Eventually, we retreated from the chapel of rest. Wiped our tears (after hand sanitising of course) and headed to meet with the rest of our family in the park. It’s a weird feeling walking through a town after seeing your Mum’s dead body. How can life go on? How can all of these people not know that you are broken inside?
Just like I did for my Nan, I wanted to read a letter to my Mum for her funeral. It was different this time though, I found it so tough to find the right words. I kept putting it off. It felt like there just wasn’t enough words to express how I was feeling and there wasn’t enough time to talk about everything we will miss. I’ve popped the audio from my letter reading here for you to listen to.
The funeral wasn’t how it should have been in so many ways. Mainly the earliness of her death of course. We could have had up to 30 people attend but decided to opt for the smaller crematorium so that we could limit the guests to just close family. Realistically my Mum’s funeral would have been jam-packed with people she knew and loved. It felt wrong to be there with just ten people!
Funeral’s during COVID are strange. It felt lonely in there, the chairs were all socially distanced and I couldn’t even reach Freya to hold her hand. Everyone crying in their own little space. I desperately wanted to hold Freya, hold Hubby, throw my arms around my eighty-nine-year-old Grandad who was saying goodbye to his daughter.
We were able to live stream the funeral for those who couldn’t attend. It was nice knowing that people could watch from the comforts of their homes. My inbox was flooded with supportive messages, we all celebrated and grieved together from different areas of the world.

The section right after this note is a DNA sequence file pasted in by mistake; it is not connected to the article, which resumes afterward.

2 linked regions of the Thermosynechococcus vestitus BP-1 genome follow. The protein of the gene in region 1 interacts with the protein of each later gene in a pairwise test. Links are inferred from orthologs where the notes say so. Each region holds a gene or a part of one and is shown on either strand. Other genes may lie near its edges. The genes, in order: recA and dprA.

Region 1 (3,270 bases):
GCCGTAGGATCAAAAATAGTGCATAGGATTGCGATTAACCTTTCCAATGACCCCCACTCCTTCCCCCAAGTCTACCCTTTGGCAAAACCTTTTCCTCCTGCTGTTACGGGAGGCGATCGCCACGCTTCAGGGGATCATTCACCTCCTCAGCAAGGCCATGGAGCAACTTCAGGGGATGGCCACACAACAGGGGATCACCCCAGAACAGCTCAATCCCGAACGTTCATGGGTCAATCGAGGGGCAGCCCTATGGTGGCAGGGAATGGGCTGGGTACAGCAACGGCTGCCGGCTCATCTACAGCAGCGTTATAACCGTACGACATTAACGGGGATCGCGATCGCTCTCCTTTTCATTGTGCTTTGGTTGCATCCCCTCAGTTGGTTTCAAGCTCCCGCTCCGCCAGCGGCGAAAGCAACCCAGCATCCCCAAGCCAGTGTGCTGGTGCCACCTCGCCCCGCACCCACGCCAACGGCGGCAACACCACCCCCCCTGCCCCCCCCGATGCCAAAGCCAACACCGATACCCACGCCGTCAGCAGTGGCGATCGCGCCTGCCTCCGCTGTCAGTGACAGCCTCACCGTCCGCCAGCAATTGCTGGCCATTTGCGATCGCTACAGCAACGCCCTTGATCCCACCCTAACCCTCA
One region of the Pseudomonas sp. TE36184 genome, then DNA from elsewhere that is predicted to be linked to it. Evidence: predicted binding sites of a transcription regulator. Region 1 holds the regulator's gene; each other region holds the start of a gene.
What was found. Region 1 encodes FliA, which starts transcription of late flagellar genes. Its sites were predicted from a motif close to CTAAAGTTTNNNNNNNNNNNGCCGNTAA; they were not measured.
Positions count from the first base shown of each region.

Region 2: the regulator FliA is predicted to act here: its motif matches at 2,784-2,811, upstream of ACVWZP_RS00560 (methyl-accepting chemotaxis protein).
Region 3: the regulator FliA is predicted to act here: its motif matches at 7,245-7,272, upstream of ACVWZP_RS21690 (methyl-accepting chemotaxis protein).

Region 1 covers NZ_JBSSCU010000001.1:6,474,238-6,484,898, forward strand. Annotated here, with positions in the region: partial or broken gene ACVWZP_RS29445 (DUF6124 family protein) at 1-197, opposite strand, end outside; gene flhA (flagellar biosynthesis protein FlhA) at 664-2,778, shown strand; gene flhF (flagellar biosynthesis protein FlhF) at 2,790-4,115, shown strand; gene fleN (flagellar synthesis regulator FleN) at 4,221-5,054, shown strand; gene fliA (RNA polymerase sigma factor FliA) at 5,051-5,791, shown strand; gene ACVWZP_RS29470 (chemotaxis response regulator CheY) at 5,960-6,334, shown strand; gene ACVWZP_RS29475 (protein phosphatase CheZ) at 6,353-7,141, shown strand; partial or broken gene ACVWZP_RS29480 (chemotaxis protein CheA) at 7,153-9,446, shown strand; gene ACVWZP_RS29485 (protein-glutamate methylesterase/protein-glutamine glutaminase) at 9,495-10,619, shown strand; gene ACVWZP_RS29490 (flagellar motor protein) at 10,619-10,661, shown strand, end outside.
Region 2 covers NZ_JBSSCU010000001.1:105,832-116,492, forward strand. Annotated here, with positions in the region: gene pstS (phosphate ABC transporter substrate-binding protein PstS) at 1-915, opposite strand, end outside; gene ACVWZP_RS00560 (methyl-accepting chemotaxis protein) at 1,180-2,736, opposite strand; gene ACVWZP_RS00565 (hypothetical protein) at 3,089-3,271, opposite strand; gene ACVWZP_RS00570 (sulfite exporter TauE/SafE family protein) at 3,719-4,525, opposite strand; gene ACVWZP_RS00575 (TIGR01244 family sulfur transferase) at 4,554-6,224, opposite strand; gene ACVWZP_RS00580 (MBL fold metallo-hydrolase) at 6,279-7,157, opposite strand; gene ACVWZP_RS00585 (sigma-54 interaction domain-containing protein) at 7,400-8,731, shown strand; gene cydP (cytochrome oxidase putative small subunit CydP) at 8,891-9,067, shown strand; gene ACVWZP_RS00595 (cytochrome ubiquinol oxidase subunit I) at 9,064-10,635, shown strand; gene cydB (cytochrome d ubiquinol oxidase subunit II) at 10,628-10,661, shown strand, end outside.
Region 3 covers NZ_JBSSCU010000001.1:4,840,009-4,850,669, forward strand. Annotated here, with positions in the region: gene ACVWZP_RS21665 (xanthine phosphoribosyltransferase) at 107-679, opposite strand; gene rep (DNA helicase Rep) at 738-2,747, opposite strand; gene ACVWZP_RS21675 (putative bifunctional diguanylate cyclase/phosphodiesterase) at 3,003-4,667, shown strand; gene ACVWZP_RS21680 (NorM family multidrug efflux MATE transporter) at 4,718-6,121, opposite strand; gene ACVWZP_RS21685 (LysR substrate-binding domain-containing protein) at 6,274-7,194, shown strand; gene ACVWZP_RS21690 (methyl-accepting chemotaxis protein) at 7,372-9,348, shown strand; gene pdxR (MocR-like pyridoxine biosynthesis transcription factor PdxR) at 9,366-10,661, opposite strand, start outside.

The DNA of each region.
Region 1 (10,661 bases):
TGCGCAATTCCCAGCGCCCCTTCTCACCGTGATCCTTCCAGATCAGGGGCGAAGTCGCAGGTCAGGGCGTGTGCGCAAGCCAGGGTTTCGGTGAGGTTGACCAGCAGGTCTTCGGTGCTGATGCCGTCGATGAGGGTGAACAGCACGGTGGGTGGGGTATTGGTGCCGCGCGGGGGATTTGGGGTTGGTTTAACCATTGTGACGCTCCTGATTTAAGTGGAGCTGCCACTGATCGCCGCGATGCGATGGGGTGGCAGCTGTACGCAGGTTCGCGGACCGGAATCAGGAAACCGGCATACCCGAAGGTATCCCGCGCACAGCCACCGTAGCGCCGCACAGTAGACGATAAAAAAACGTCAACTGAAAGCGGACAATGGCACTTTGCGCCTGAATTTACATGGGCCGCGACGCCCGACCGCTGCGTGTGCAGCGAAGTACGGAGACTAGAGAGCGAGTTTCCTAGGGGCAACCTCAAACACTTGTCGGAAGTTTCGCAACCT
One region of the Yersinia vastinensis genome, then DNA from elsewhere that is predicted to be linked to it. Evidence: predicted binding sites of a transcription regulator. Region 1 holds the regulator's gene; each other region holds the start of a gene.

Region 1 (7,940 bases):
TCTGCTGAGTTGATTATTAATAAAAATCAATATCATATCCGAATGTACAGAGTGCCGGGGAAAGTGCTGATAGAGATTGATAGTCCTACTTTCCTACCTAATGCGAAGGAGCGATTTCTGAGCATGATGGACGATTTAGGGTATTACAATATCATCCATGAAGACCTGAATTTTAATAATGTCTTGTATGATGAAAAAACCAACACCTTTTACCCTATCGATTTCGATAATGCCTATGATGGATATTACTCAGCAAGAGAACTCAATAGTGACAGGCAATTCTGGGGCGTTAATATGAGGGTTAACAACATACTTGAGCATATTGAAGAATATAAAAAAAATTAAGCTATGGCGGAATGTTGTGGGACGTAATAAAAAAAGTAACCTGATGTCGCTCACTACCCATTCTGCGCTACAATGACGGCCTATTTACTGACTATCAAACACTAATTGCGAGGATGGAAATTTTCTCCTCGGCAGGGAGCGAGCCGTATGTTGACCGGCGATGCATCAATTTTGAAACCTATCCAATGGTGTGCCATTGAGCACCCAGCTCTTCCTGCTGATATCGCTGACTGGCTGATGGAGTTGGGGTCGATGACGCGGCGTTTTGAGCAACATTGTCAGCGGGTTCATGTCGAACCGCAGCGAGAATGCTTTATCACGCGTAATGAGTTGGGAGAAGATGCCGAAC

I remember looking over to Freya and seeing the tears rolling down her face. This was when she watched her Grandad speak about her Nanny and cry himself. I don’t think she’d ever seen him cry. At that moment, I took a deep breath and wiped away my own tears. I knew I needed to be strong for Freya, for all my family.
I took Freya’s hand as we walked out of the chapel. She broke down in tears and I just held her for a moment. Grief is the price you pay for love. For loving someone so special. My Mum’s funeral was perfect. Is that weird to call a funeral perfect? It was special, it was intimate, it was hopefully how she’d have wanted it.
After the service, we were able to wander around the back of the crematorium and look at Mum’s flowers. As part of the COVID restrictions, we were not allowed to have many flowers. They couldn’t be donated anywhere either so instead, we distributed them between us to enjoy at home.
We all had such strength that day. It may not have felt like it, but we did. Mum gave us that strength. I am so very blessed to have her as my Mum, albeit for such a short amount of earthly time. Those she spoke to once, a million times, met only online or saw regularly in real life, everyone had been touched by her love, selflessness and generosity.
It seems quite surreal that she has been gone for over three months now. Fifteen weeks! We definitely all take each day as they come right now, not really planning much in advance and not knowing what emotions will appear the next day. It’s been the toughest journey and one I never thought I’d have to embark on so early in life.
Her death has been a great loss but we will cherish and remember her joy forever!